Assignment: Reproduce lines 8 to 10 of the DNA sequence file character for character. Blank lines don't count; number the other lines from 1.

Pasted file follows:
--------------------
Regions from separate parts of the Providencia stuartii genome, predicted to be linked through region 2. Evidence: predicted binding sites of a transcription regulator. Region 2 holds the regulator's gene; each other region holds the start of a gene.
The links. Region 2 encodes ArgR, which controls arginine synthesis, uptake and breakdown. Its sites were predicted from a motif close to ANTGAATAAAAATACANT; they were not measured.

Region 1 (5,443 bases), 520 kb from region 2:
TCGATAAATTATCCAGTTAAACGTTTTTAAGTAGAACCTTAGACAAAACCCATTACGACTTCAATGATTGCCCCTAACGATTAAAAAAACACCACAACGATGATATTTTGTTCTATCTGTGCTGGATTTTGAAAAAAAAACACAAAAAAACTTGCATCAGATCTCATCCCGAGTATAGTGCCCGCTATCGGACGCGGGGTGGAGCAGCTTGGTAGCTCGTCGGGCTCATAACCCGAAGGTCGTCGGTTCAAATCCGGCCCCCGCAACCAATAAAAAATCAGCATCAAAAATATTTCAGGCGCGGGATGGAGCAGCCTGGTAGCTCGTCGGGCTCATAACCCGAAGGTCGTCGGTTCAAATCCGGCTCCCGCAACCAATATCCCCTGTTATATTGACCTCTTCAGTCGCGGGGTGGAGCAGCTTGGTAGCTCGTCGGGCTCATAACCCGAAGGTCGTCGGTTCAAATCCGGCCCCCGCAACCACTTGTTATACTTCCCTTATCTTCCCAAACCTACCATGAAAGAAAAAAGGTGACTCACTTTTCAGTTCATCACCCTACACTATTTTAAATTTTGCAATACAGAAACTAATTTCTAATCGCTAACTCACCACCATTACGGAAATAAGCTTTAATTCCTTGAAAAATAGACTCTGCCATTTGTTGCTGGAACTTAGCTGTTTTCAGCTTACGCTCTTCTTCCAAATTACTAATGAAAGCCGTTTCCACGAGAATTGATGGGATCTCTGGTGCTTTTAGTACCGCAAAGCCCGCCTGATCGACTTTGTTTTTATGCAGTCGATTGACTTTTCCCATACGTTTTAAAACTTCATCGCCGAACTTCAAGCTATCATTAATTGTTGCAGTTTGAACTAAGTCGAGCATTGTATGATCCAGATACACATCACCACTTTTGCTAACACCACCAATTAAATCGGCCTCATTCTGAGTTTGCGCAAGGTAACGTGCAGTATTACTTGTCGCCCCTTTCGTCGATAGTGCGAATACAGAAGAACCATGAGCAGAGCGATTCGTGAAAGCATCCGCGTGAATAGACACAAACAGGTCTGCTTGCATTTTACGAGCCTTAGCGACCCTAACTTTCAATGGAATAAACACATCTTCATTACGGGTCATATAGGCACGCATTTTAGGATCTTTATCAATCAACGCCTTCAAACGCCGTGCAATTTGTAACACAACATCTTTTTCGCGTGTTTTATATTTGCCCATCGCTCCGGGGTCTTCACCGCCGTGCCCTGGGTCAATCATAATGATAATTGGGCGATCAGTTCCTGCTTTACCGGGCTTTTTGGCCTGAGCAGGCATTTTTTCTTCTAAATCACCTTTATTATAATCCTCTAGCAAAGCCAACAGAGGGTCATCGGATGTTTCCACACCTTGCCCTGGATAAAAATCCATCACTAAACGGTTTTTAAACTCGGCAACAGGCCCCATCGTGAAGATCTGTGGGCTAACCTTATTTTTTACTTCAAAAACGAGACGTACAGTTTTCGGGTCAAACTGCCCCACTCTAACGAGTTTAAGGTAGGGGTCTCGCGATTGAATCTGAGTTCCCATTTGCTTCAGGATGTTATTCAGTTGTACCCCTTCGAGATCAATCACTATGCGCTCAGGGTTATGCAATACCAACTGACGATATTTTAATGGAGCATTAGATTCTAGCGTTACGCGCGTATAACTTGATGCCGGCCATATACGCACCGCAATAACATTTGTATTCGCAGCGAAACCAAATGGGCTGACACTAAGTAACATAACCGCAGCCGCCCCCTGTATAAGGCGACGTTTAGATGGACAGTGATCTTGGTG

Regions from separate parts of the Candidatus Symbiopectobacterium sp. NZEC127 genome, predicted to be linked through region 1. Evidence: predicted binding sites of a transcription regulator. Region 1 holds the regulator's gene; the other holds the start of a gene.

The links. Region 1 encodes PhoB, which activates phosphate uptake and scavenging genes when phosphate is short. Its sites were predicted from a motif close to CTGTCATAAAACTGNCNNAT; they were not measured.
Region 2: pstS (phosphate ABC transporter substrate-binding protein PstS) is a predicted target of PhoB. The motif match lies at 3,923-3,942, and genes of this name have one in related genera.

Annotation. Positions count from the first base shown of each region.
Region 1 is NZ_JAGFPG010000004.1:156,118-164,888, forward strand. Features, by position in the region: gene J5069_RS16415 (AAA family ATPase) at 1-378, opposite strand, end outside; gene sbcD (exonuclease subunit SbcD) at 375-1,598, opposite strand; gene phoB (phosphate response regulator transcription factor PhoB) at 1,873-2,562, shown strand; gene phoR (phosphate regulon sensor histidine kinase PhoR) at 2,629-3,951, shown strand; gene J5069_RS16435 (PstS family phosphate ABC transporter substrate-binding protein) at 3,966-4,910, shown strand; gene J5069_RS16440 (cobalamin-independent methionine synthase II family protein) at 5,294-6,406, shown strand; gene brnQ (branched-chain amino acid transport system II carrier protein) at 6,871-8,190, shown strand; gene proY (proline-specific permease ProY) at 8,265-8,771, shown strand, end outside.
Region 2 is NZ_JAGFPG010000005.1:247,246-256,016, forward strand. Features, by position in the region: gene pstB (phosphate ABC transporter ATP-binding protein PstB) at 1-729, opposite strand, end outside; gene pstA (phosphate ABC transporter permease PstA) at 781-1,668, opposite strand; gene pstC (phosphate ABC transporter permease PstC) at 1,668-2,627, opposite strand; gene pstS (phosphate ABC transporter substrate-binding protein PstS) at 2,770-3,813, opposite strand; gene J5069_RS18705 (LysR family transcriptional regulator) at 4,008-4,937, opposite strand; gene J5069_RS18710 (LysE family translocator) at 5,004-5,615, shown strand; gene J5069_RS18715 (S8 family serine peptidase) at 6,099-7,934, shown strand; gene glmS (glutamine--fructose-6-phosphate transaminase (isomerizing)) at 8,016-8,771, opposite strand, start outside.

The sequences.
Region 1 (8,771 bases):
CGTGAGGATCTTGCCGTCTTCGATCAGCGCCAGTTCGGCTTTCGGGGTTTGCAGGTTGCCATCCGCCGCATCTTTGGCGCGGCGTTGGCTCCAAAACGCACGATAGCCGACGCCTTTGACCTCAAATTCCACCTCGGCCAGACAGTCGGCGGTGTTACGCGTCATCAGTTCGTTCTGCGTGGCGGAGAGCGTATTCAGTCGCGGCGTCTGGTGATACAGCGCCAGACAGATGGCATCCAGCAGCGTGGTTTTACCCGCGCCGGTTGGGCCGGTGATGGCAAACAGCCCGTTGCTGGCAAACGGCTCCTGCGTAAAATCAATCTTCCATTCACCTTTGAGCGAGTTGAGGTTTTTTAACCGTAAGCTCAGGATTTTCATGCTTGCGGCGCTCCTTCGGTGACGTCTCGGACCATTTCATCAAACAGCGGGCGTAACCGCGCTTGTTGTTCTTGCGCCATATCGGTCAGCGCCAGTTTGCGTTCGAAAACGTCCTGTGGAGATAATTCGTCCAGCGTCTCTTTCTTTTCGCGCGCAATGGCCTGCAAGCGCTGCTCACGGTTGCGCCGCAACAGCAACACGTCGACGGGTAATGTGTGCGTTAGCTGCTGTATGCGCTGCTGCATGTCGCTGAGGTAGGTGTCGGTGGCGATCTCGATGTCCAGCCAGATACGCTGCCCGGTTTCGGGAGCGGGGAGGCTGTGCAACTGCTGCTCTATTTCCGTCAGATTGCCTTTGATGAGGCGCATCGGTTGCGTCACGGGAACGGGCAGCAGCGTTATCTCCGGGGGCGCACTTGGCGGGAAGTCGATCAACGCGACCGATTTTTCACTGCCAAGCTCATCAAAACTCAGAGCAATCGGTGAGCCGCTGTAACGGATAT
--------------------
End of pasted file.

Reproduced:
Annotation. Positions count from the first base shown of each region.
Region 1 is NZ_JAGFPG010000004.1:156,118-164,888, forward strand. Features, by position in the region: gene J5069_RS16415 (AAA family ATPase) at 1-378, opposite strand, end outside; gene sbcD (exonuclease subunit SbcD) at 375-1,598, opposite strand; gene phoB (phosphate response regulator transcription factor PhoB) at 1,873-2,562, shown strand; gene phoR (phosphate regulon sensor histidine kinase PhoR) at 2,629-3,951, shown strand; gene J5069_RS16435 (PstS family phosphate ABC transporter substrate-binding protein) at 3,966-4,910, shown strand; gene J5069_RS16440 (cobalamin-independent methionine synthase II family protein) at 5,294-6,406, shown strand; gene brnQ (branched-chain amino acid transport system II carrier protein) at 6,871-8,190, shown strand; gene proY (proline-specific permease ProY) at 8,265-8,771, shown strand, end outside.
Region 2 is NZ_JAGFPG010000005.1:247,246-256,016, forward strand. Features, by position in the region: gene pstB (phosphate ABC transporter ATP-binding protein PstB) at 1-729, opposite strand, end outside; gene pstA (phosphate ABC transporter permease PstA) at 781-1,668, opposite strand; gene pstC (phosphate ABC transporter permease PstC) at 1,668-2,627, opposite strand; gene pstS (phosphate ABC transporter substrate-binding protein PstS) at 2,770-3,813, opposite strand; gene J5069_RS18705 (LysR family transcriptional regulator) at 4,008-4,937, opposite strand; gene J5069_RS18710 (LysE family translocator) at 5,004-5,615, shown strand; gene J5069_RS18715 (S8 family serine peptidase) at 6,099-7,934, shown strand; gene glmS (glutamine--fructose-6-phosphate transaminase (isomerizing)) at 8,016-8,771, opposite strand, start outside.